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Trends Immunol. 2009 Jul;30(7):306-12. doi: 10.1016/j.it.2009.03.013. Epub 2009 Jun 18.

CD28(-) T cells: their role in the age-associated decline of immune function.

Author information

1
Laboratory of Immunology, National Institute on Aging, National Institutes of Health, Baltimore, MD 21224, USA. Wengn@mail.nih.gov

Abstract

The accumulation of CD28(-) T cells, particularly within the CD8 subset, is one of the most prominent changes during T-cell homeostasis and function associated with aging in humans. CD28, a major co-stimulatory receptor, is responsible for the optimal antigen-mediated T-cell activation, proliferation and survival of T cells. CD28(-) T cells exhibit reduced antigen receptor diversity, defective antigen-induced proliferation and a shorter replicative lifespan while showing enhanced cytotoxicity and regulatory functions. Gene expression analyses reveal profound changes of CD28(-) T cells in comparison to their CD28(+) counterparts and corroborate their functional differences. Here we review recent advances in our understanding of CD28(-) T cells and their role in the age-associated decline of immune function.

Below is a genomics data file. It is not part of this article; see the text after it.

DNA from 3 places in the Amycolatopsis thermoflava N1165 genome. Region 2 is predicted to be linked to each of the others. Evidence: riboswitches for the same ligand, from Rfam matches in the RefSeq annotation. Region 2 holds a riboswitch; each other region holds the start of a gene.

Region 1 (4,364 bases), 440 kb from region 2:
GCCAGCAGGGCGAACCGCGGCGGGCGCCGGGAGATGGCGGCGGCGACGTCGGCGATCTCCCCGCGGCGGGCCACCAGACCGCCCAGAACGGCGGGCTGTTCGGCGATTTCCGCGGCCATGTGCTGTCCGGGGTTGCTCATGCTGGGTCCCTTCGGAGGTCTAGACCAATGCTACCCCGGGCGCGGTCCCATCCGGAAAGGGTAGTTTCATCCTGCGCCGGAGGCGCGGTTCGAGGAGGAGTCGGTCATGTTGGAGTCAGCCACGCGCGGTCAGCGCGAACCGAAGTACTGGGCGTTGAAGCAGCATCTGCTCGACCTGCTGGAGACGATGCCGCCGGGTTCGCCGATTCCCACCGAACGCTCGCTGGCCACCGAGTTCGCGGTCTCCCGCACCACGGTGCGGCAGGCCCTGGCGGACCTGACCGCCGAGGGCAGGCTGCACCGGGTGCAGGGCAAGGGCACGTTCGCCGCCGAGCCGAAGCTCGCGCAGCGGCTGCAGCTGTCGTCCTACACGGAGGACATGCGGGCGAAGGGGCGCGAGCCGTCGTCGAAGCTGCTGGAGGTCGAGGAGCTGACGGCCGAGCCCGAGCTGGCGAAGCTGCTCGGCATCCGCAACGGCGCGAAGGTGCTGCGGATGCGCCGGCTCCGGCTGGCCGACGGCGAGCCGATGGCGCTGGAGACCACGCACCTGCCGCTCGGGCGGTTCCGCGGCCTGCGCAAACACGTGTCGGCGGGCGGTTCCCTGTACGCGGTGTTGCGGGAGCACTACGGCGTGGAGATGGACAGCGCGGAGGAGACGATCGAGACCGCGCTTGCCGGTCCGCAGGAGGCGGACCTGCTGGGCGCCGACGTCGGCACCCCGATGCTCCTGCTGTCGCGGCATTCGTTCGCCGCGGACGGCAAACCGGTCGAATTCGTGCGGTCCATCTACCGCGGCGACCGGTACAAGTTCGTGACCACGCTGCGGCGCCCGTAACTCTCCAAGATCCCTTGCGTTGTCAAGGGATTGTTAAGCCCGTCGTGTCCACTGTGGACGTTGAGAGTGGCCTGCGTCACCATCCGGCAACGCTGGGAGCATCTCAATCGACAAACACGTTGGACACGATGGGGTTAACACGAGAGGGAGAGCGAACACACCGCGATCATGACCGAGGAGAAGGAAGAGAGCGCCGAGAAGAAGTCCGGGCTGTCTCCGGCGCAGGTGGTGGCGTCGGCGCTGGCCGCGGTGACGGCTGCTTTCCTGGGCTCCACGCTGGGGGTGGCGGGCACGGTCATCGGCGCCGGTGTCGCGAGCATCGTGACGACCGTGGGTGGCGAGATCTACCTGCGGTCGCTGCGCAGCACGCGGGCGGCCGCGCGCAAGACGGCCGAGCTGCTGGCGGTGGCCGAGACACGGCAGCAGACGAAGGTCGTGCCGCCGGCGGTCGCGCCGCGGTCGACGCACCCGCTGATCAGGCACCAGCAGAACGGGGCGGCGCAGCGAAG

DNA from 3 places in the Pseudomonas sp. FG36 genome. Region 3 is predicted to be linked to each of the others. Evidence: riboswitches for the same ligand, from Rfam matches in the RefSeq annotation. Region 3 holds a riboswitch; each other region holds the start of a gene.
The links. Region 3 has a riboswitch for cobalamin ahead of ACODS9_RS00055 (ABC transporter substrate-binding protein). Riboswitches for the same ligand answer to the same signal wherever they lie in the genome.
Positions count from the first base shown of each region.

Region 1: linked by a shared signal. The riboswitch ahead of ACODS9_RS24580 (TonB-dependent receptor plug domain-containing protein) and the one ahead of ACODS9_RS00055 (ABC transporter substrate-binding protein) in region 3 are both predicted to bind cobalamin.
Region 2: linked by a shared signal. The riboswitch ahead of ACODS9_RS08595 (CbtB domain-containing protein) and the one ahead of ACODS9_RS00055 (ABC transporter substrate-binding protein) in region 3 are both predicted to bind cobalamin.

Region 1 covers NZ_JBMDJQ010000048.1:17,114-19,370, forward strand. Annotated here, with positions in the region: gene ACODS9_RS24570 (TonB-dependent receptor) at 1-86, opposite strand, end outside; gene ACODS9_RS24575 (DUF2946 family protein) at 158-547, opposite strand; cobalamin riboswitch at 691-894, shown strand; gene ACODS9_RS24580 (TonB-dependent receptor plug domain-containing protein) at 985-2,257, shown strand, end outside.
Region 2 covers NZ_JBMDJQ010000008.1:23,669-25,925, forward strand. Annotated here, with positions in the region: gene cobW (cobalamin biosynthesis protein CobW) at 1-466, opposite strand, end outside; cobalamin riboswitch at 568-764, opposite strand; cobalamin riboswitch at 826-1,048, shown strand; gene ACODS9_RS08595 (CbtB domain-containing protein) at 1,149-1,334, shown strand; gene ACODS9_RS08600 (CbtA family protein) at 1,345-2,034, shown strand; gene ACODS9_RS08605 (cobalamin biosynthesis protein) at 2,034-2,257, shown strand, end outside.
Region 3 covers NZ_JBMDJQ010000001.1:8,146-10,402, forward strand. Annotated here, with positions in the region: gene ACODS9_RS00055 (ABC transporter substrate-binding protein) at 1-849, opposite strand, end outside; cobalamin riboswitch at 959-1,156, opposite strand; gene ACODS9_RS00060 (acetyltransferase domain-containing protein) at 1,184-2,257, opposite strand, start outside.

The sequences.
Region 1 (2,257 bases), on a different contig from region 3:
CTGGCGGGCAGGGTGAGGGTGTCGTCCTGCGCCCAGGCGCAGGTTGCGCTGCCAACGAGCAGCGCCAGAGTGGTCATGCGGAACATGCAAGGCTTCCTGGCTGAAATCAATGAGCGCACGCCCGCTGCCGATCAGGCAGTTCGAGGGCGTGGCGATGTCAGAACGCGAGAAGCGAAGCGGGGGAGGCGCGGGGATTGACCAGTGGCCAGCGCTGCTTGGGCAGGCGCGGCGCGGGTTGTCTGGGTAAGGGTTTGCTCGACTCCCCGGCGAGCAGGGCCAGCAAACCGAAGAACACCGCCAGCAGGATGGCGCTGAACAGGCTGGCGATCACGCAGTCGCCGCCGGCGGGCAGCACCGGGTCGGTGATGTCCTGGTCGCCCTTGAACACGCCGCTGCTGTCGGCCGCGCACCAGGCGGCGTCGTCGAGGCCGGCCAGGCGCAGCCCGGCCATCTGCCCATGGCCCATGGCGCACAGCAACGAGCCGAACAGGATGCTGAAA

PMID:
19540809
PMCID:
PMC2801888
DOI:
10.1016/j.it.2009.03.013
[Indexed for MEDLINE]
Free PMC Article

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